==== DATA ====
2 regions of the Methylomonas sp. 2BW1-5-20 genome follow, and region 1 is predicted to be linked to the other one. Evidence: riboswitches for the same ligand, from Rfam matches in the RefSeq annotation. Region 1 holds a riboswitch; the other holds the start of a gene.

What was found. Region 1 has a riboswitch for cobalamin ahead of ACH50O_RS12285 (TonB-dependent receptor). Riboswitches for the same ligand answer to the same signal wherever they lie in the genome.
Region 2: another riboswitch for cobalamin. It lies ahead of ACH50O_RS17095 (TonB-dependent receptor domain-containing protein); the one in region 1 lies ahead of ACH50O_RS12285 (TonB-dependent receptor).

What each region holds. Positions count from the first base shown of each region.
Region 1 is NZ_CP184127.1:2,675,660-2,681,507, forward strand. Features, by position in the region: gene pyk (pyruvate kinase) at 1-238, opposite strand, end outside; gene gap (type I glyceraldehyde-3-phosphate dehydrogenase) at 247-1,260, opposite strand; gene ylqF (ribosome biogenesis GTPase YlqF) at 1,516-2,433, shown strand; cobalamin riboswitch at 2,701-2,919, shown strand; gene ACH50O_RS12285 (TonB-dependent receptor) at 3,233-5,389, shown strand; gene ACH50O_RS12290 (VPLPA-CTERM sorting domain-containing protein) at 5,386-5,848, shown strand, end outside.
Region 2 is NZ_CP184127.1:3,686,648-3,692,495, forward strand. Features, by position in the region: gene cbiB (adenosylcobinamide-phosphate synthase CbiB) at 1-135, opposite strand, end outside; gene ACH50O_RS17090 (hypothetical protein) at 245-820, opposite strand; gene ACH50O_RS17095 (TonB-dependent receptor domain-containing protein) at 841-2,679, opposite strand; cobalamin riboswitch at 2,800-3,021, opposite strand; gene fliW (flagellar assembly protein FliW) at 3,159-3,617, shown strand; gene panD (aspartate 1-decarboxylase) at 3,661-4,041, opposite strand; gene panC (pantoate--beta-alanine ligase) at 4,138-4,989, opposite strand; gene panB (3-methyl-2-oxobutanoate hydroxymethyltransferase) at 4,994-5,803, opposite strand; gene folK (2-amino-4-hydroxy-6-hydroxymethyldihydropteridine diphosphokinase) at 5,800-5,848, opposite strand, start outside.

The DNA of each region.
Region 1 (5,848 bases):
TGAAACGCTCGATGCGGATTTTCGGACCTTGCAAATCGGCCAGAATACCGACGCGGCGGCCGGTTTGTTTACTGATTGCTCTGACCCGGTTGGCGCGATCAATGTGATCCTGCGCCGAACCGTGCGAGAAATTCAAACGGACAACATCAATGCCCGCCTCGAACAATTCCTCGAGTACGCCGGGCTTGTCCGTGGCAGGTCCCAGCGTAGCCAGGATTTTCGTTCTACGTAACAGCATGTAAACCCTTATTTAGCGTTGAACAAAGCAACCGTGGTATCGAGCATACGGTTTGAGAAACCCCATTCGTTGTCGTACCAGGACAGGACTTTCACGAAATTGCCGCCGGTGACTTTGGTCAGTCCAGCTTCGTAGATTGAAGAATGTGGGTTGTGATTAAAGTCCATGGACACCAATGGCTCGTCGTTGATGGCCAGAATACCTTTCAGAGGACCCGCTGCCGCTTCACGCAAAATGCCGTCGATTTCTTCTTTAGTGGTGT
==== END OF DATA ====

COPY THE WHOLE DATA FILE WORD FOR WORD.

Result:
2 regions of the Methylomonas sp. 2BW1-5-20 genome follow, and region 1 is predicted to be linked to the other one. Evidence: riboswitches for the same ligand, from Rfam matches in the RefSeq annotation. Region 1 holds a riboswitch; the other holds the start of a gene.

What was found. Region 1 has a riboswitch for cobalamin ahead of ACH50O_RS12285 (TonB-dependent receptor). Riboswitches for the same ligand answer to the same signal wherever they lie in the genome.
Region 2: another riboswitch for cobalamin. It lies ahead of ACH50O_RS17095 (TonB-dependent receptor domain-containing protein); the one in region 1 lies ahead of ACH50O_RS12285 (TonB-dependent receptor).

What each region holds. Positions count from the first base shown of each region.
Region 1 is NZ_CP184127.1:2,675,660-2,681,507, forward strand. Features, by position in the region: gene pyk (pyruvate kinase) at 1-238, opposite strand, end outside; gene gap (type I glyceraldehyde-3-phosphate dehydrogenase) at 247-1,260, opposite strand; gene ylqF (ribosome biogenesis GTPase YlqF) at 1,516-2,433, shown strand; cobalamin riboswitch at 2,701-2,919, shown strand; gene ACH50O_RS12285 (TonB-dependent receptor) at 3,233-5,389, shown strand; gene ACH50O_RS12290 (VPLPA-CTERM sorting domain-containing protein) at 5,386-5,848, shown strand, end outside.
Region 2 is NZ_CP184127.1:3,686,648-3,692,495, forward strand. Features, by position in the region: gene cbiB (adenosylcobinamide-phosphate synthase CbiB) at 1-135, opposite strand, end outside; gene ACH50O_RS17090 (hypothetical protein) at 245-820, opposite strand; gene ACH50O_RS17095 (TonB-dependent receptor domain-containing protein) at 841-2,679, opposite strand; cobalamin riboswitch at 2,800-3,021, opposite strand; gene fliW (flagellar assembly protein FliW) at 3,159-3,617, shown strand; gene panD (aspartate 1-decarboxylase) at 3,661-4,041, opposite strand; gene panC (pantoate--beta-alanine ligase) at 4,138-4,989, opposite strand; gene panB (3-methyl-2-oxobutanoate hydroxymethyltransferase) at 4,994-5,803, opposite strand; gene folK (2-amino-4-hydroxy-6-hydroxymethyldihydropteridine diphosphokinase) at 5,800-5,848, opposite strand, start outside.

The DNA of each region.
Region 1 (5,848 bases):
TGAAACGCTCGATGCGGATTTTCGGACCTTGCAAATCGGCCAGAATACCGACGCGGCGGCCGGTTTGTTTACTGATTGCTCTGACCCGGTTGGCGCGATCAATGTGATCCTGCGCCGAACCGTGCGAGAAATTCAAACGGACAACATCAATGCCCGCCTCGAACAATTCCTCGAGTACGCCGGGCTTGTCCGTGGCAGGTCCCAGCGTAGCCAGGATTTTCGTTCTACGTAACAGCATGTAAACCCTTATTTAGCGTTGAACAAAGCAACCGTGGTATCGAGCATACGGTTTGAGAAACCCCATTCGTTGTCGTACCAGGACAGGACTTTCACGAAATTGCCGCCGGTGACTTTGGTCAGTCCAGCTTCGTAGATTGAAGAATGTGGGTTGTGATTAAAGTCCATGGACACCAATGGCTCGTCGTTGATGGCCAGAATACCTTTCAGAGGACCCGCTGCCGCTTCACGCAAAATGCCGTCGATTTCTTCTTTAGTGGTGT